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amortize

used in a sentence
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Definition to reduce gradually — usually a debt or the cost of an asset
  • Most home loans are paid over 30 years, but the lender also offers an option to amortize mortgages over 15 years. The payments are lower on the 30-year loan, but less interest is paid on the 15-year loan and if you don't refinance, it's paid off twice as fast.
  • The loan is amortized over 10 years.
  • amortized = to reduce gradually — usually a debt or the cost of an asset
  • It dispensed with all those bothersome little acts of daily courage; it offered hope and grace to the repetitive coward; it justified the past while amortizing the future.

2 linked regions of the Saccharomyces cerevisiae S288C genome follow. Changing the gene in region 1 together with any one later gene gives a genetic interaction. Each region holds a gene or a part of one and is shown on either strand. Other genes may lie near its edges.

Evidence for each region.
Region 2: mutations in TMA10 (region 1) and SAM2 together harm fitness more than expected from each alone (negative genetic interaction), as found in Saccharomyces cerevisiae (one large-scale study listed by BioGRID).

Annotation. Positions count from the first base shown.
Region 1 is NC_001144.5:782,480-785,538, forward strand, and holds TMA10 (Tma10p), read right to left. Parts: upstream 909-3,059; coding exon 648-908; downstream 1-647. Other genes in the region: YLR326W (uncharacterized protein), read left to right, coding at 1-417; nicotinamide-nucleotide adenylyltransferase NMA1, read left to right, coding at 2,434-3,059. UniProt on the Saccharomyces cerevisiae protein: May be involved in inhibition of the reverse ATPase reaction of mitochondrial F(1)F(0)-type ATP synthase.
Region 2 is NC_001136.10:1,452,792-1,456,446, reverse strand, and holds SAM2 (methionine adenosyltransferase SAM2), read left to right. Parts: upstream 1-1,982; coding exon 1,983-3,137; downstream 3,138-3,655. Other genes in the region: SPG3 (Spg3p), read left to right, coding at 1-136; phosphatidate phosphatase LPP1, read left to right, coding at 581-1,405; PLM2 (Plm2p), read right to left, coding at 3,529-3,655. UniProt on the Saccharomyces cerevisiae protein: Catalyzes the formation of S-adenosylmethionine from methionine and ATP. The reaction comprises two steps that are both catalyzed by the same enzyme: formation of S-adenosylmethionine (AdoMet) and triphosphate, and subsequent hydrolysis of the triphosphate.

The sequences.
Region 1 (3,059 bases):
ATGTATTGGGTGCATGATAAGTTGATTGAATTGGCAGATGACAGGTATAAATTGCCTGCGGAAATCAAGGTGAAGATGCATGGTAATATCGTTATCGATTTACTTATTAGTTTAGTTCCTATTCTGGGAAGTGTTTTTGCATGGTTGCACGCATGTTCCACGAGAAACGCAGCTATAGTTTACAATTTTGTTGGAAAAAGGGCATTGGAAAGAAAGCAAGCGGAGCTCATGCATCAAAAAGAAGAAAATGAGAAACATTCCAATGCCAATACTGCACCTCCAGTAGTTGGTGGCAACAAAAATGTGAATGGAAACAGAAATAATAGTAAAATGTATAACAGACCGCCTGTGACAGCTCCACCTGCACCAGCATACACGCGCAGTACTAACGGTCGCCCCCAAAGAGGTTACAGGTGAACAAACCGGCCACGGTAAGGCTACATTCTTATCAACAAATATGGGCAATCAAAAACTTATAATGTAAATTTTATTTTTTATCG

Tim O'Brien  --  The Things They Carried
  • amortizing = reducing gradually
  • Although he paid for the computer this year, the IRS requires him to amortize the expense over five years.
  • We won't get to amortize the hard efforts we've put in so far.
    Randy Pausch  --  The Last Lecture
  • I'll admit, my shareholders screamed about amortizing the plants over fifty years.
    John Ringo  --  Live Free or Die
  • In conference with the salesman, it was agreed that she would pay three dollars down and three dollars a month until the cost was amortized.
    Russell Baker  --  Growing Up
  • Be this as it might, the topic inside the railed space of benches or at the pinochle game in the side-office annex was mostly business—receiverships, amortizations, wills, and practically nothing else.
    Saul Bellow  --  The Adventures of Augie March
  • But forasmuch as the good works that men do while they be in good life be all amortised [killed, deadened] by sin following, and also since all the good works that men do while they be in deadly sin be utterly dead, as for to have the life perdurable [everlasting], well may that man that no good works doth, sing that new French song, J'ai tout perdu — mon temps et mon labour <5>.
    Geoffrey Chaucer  --  The Canterbury Tales

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